May 2012 | 25 | 17 | 42 | 28 | 19 | 11 | 26 | 20 |

June 2012 | 29 | 20 | 36 | 25 | 18 | 11 | 26 | 21 |

July 2012 | 35 | 22 | 31 | 23 | 17 | 10 | 25 | 20 |

August 2012 | 31 | 20 | 31 | 23 | 16 | 10 | 26 | 19 |

September 2012 | 27 | 18 | 32 | 23 | 19 | 12 | 27 | 19 |

15 October 2012 | 16 | 10 | 32 | 20 | 21 | 13 | 29 | 21 |

15 November 2012 | 12 | 3 | 31 | 18 | 22 | 13 | 26 | 21 |

15 December 2012 | 9 | 0 | 32 | 16 | 26 | 15 | 32 | 24 |

**Table A4.**List of average relative humidity and wind velocity parameters for the locations. They are taken the same for all times of the day.

Date | Tulsa | Hyderabad | Cape Town | Rio de Janeiro | ||||
---|---|---|---|---|---|---|---|---|

RH_{l,d}(t) | WV_{l,d}(t) (m·s^{−1}) | RH_{l,d}(t) | WV_{l,d}(t) (m·s^{−1}) | RH_{l,d}(t) | WV_{l,d}(t) (m·s^{−1}) | RH_{l,d}(t) | WV_{l,d}(t) (m·s^{−1}) | |

January 2012 | 0.597 | 8.705 | 0.520 | 5.866 | 0.755 | 19.63 | 0.813 | 11.06 |

February 2012 | 0.698 | 7.581 | 0.429 | 6.393 | 0.726 | 15.83 | 0.753 | 11.77 |

March 2012 | 0.740 | 8.323 | 0.311 | 6.292 | 0.803 | 17.10 | 0.805 | 12.81 |

April 2012 | 0.765 | 6.847 | 0.446 | 5.088 | 0.728 | 18.72 | 0.829 | 11.74 |

May 2012 | 0.758 | 6.817 | 0.308 | 8.592 | 0.809 | 14.03 | 0.793 | 10.13 |

June 2012 | 0.750 | 6.088 | 0.489 | 15.03 | 0.777 | 12.87 | 0.832 | 10.58 |

July 2012 | 0.575 | 5.789 | 0.687 | 14.74 | 0.744 | 18.25 | 0.779 | 10.31 |

August 2012 | 0.597 | 5.186 | 0.715 | 12.00 | 0.733 | 20.06 | 0.749 | 11.38 |

September 2012 | 0.629 | 6.618 | 0.693 | 10.35 | 0.718 | 16.62 | 0.732 | 12.86 |

15 October 2012 | 0.711 | 6.775 | 0.565 | 6.608 | 0.711 | 23.42 | 0.725 | 12.84 |

15 November 2012 | 0.723 | 5.840 | 0.559 | 6.045 | 0.733 | 19.12 | 0.833 | 12.51 |

15 December 2012 | 0.730 | 7.563 | 0.455 | 6.015 | 0.755 | 22.51 | 0.762 | 12.64 |

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**Figure 1.**Schematic of an open channel raceway pond. Here, length denotes the pond length (m), q the pond width (m), p the channel length (m), and CW the channel width (m). The schematic shows a paddle wheel used for mixing purpose and the direction of flow.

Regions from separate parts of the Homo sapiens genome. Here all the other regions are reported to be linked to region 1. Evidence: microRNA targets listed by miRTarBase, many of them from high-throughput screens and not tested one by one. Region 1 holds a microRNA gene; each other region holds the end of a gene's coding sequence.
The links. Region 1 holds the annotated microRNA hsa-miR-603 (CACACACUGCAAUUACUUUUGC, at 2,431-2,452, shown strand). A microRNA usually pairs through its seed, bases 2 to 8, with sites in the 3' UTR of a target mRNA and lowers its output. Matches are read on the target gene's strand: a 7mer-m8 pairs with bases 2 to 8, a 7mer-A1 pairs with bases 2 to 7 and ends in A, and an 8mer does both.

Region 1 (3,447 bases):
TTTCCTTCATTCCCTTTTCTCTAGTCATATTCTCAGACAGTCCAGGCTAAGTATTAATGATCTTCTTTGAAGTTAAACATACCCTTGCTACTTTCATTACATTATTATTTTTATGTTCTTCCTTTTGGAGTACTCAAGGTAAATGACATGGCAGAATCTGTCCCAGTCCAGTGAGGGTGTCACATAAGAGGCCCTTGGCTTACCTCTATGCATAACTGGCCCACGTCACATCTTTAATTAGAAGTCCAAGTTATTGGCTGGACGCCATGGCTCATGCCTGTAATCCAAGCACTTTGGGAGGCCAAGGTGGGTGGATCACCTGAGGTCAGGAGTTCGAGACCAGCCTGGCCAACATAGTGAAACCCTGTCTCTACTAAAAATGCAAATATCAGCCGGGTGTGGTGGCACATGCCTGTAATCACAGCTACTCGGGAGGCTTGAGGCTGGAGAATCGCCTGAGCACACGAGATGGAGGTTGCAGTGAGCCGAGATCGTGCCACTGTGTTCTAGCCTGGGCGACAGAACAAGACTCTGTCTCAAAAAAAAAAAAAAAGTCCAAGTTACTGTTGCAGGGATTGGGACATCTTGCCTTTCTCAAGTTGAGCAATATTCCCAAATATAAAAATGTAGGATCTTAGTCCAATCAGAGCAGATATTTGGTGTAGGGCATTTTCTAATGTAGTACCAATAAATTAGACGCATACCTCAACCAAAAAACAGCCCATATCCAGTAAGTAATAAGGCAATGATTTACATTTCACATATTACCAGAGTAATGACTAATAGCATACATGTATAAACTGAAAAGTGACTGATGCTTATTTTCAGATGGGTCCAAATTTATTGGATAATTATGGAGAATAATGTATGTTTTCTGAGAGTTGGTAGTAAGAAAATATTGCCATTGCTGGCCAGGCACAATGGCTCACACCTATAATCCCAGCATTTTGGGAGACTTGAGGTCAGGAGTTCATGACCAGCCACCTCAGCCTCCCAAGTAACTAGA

**Figure 2.**Schematic of the variables listed in Equation (53). The figure shows how biomass concentration changes from day-1 to day-15 (until harvest). The figure in the inset shows the accumulation over the period of day-1.

**Figure 6.**Trend that shows the production of algae biomass with time on all representative days of the year.

**Figure 9.**(

**A**) Rate of heat flow from the pond; (

**B**) Rate of heat flow from air; (

**C**) Rate of heat flow from the sun; (

**D**) Rate of heat flow due to evaporation; (

**E**) Rate of heat flow due to convection; (

**F**) Inflow heat flux during the course of the day; (

**G**) Variation in heat fluxes during the course of the day.

Case | Z ($) | CD (m) | CW (m) | Length (m) | SA (m^{2}) | V (m^{3}) | Iavg (μE·m^{−2}·s^{−1}) | Uavg (m·s^{−1}) | BC (g·m^{−3}) | Μ (h^{−1}) | PrV (g·m^{−3}·Day^{−1}) | PrA (g·m^{−2}·Day^{−1}) | T_{pond} (°C) |
---|---|---|---|---|---|---|---|---|---|---|---|---|---|

1(P.tricornutum, Tulsa) | 179,080 | 0.43 | 2.57 | 300 | 1538 | 656 | 1457 | 0.102 | 51 | 0.042 | 8.448 | 3.602 | 15 |

2(P.tricornutum, Hyderabad) | 96,566 | 1.5 | 0.56 | 300 | 337 | 505 | 2060 | 0.117 | 66 | 0.060 | 10.972 | 16.458 | 23 |

3(P.tricornutum, Cape Town) | 493,900 | 0.81 | 4.74 | 300 | 2822 | 2274 | 1797 | 0.100 | 15 | 0.040 | 2.436 | 1.963 | 16 |

4(P.tricornutum, Rio de Janeiro) | 102,970 | 0.79 | 0.997 | 300 | 597 | 468 | 1707 | 0.100 | 71 | 0.062 | 11.829 | 9.274 | 23 |

5(I.galbana, Tulsa) | 131,660 | 0.3 | 2.24 | 300 | 1342 | 403 | 1463 | 0.114 | 122 | 0.035 | 20.313 | 6.094 | 15 |

6(I.galbana, Hyderabad) | 61,109 | 0.3 | 0.95 | 300 | 571 | 171 | 2125 | 0.100 | 286 | 0.070 | 47.74 | 14.323 | 24 |